Residential Multifamily Basics

I am currently looking for 50 unit and up properties for a 1031 investor…but I’m also researching plexes and small apartments for a California investor that wants to move his equity to an environment that is more favorable.  There are huge REIT funds now that focus on single family residences and plexes…and they are doing quite well.  The fact that they are active in Portland says volumes.  With PDX being the #1 city in the US for year over year appreciation three months in a row we can expect that to continue.

Residential Multifamily (RM) Definition:  Typically Residential Multifamily is regarded as 2-4 units, or “doors”, with 5 units and up being considered Commercial Multifamily.  Lending requirements differ greatly…so the differences are important.  Many multifamily investors start by purchasing a duplex, triplex or quad; living in one unit and renting out the balance.  I know of one very successful investor that started out with a tri-plex and now has 5,000 multifamily units to his portfolio.  Perhaps even more amazing…he sold the triplex years ago…but has yet to pay taxes on the profit due to judicious use of the Section 1031 IRS Rules.

Residential Multifamily Pluses and Minuses: One advantage of a plex investment strategy is that lower down-payments are permitted by banks…sometimes as low as 3%.  RM loans close much more quickly with fewer requirements than CM loans.  RM loans focus exclusively on the lender’s evaluation of the owner’s credit worthiness…with CR weight is also given to the quality of the investment.  It’s easier to keep a watch on your renters when they’re next door, too.  Prices per door tend to be lower than single family homes.

Their pluses are also a source of their weakness:  living next to your renters means they always know when you’re home.  From the renter’s perspective you are always available to discuss their maintenance problems and “wish list” of improvements they would like you to make (without compensation.) You are more likely to become “friends” rather than business associates.  It’s harder for most to enforce rent timeliness on friends.  Paying a Property Manager 8-10% of your gross rental income makes it very hard to have positive cash flow on small investments.

Plexes tend to produce low Cash Flow, a reason they were previously eschewed by some investors.  Cash Flow is simply the monthly amount remaining from:  (All Income) – (All Expenses, including taxes, insurance and debt service).  With fewer units to amortize expenses over, plexes had a hard time competing with the functional efficiency of commercial complexes.  As a result, the plex investor focuses primarily on returns gained over time from appreciation.  Those gains are that are reaped at resale or refinancing of the property.  Contrast this with the investor of larger investments that expects to make a higher downpayment (20 to 40%) and receive monthly distributions from profitable operations.  (In addition to appreciation.)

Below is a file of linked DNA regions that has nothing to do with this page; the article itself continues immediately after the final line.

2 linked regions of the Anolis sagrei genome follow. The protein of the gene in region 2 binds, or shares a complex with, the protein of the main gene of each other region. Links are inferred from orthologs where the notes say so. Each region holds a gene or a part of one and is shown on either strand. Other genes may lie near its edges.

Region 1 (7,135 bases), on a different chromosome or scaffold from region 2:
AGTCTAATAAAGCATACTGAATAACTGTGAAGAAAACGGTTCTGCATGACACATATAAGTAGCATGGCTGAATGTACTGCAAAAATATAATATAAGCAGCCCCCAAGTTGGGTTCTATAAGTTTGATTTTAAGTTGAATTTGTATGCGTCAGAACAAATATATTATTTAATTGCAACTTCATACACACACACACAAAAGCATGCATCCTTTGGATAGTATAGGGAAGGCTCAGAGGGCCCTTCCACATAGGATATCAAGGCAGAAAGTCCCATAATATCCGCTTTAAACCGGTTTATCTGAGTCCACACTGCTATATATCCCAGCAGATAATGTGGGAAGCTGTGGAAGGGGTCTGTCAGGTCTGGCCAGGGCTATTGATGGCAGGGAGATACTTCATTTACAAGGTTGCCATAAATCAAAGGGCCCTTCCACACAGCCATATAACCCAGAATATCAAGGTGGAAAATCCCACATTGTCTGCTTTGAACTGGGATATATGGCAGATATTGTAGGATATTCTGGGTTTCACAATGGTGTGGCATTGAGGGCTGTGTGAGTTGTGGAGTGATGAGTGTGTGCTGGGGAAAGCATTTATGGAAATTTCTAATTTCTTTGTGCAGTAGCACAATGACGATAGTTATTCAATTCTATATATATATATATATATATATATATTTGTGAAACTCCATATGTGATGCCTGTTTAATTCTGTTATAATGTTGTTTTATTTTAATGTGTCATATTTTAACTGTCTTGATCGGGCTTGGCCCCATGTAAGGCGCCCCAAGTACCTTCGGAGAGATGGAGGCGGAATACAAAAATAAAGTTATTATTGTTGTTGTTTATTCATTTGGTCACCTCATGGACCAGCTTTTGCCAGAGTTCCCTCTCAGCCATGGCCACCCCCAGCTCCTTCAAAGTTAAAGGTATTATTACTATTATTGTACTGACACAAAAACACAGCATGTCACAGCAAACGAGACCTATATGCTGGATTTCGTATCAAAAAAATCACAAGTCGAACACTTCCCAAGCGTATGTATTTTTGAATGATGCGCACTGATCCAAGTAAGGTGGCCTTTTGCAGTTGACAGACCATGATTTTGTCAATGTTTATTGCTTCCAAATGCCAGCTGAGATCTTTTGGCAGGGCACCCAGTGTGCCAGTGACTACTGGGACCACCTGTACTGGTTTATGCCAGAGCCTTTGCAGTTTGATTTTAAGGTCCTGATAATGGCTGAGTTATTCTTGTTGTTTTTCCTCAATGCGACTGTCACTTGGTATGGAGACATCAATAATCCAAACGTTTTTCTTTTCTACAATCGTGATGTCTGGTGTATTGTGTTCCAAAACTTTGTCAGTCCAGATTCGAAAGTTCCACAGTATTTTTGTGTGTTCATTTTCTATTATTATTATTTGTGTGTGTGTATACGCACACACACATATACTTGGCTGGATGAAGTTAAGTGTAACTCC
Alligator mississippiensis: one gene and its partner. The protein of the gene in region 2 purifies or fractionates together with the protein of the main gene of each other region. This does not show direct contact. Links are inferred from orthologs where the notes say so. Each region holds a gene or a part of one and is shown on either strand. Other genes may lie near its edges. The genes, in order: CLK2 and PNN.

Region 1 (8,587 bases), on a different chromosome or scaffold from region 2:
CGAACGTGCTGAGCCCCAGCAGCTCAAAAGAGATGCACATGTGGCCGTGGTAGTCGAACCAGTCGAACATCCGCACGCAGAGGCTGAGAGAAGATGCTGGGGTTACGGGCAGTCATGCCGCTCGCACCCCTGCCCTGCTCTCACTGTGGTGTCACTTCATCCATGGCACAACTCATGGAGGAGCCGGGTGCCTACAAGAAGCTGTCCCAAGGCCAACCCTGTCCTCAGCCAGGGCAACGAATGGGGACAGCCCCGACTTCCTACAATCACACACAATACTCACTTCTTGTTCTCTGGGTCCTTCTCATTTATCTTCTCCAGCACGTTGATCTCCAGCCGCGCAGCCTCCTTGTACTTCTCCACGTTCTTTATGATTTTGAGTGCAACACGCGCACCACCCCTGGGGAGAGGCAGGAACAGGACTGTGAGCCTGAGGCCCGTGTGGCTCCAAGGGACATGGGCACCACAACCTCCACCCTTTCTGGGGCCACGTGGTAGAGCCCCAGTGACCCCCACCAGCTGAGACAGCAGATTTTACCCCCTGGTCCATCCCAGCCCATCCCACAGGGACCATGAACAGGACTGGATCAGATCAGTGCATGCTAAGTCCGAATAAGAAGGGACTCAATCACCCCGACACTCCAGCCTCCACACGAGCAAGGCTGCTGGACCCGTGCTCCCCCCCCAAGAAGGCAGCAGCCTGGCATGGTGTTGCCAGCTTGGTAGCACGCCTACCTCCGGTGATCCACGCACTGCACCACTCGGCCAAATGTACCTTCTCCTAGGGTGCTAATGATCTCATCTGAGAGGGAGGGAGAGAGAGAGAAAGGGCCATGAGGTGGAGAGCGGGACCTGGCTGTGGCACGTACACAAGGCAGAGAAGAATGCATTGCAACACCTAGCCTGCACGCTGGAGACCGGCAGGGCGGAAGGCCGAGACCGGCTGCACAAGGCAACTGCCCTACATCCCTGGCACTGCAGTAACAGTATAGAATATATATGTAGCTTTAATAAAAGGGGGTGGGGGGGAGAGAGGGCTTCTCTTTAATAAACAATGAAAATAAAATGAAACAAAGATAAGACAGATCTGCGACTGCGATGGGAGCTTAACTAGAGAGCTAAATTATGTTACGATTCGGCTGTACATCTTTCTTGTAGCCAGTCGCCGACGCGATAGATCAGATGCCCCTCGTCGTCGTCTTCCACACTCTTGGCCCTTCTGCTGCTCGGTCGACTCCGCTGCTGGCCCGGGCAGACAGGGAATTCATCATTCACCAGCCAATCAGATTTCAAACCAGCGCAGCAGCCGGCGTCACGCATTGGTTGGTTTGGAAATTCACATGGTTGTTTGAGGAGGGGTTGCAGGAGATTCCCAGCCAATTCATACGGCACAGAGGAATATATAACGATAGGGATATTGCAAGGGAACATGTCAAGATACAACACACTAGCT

Valuing Residential Multifamily Assets: The local submarket  for single family residences (SFR) is the strongest fundamental in determining values of plexes.  Without adding in other factors, most potential renters will not pay more for the inconvenience of living close to neighbors than they would pay for of a SFR which would likely have more privacy. RM purchasers use the Gross Rent Multiplier (GRM) to compare properties.    GRM = Purchase Price ÷ Annualized Gross Rent. GIM, or Gross Income Multiplier is also used interchangeably.  It’s intended to reflect that rent is not the sole source of income; late payment fees, NSF charges, garage rent and other revenue sources need to be considered.  A triplex that rents for $600 per door and produces $400/year in other income that is for sale for $279,000 is available at a 12.7 GRM.  Proof:  $279,000 ÷ $22,000 = 12.7.

GRM Limitations: As it is based solely on the Gross Income, there is no accounting for vacancies, concessions or expenses.  What if their property has occupancy problems due to poor maintenance?  What if the landlord is giving a lease concession of two months free rent, thereby reducing revenues by 10/12’s or 16.7%?  What if expenses are managed poorly?  In each of these examples the value of the asset is lessened, yet the GRM would remain the same.  Use GRM only as a rule of thumb when investing in plexes to see if a more thorough investigation is warranted.  All competent investment advisors will offer a proforma including expected profits based on actual income and expense.

1% Rule: This archaic valuation factor was derived from the notion a property’s value would  equal 100 times a month’s rent.  Rent rates have not increased at the same rate as home values.  A $250,000 house would rent for $2,500/month under this scenario.  If someone cites the 1% rule they are telling you: “I don’t know what in the heck I’m talking about.”


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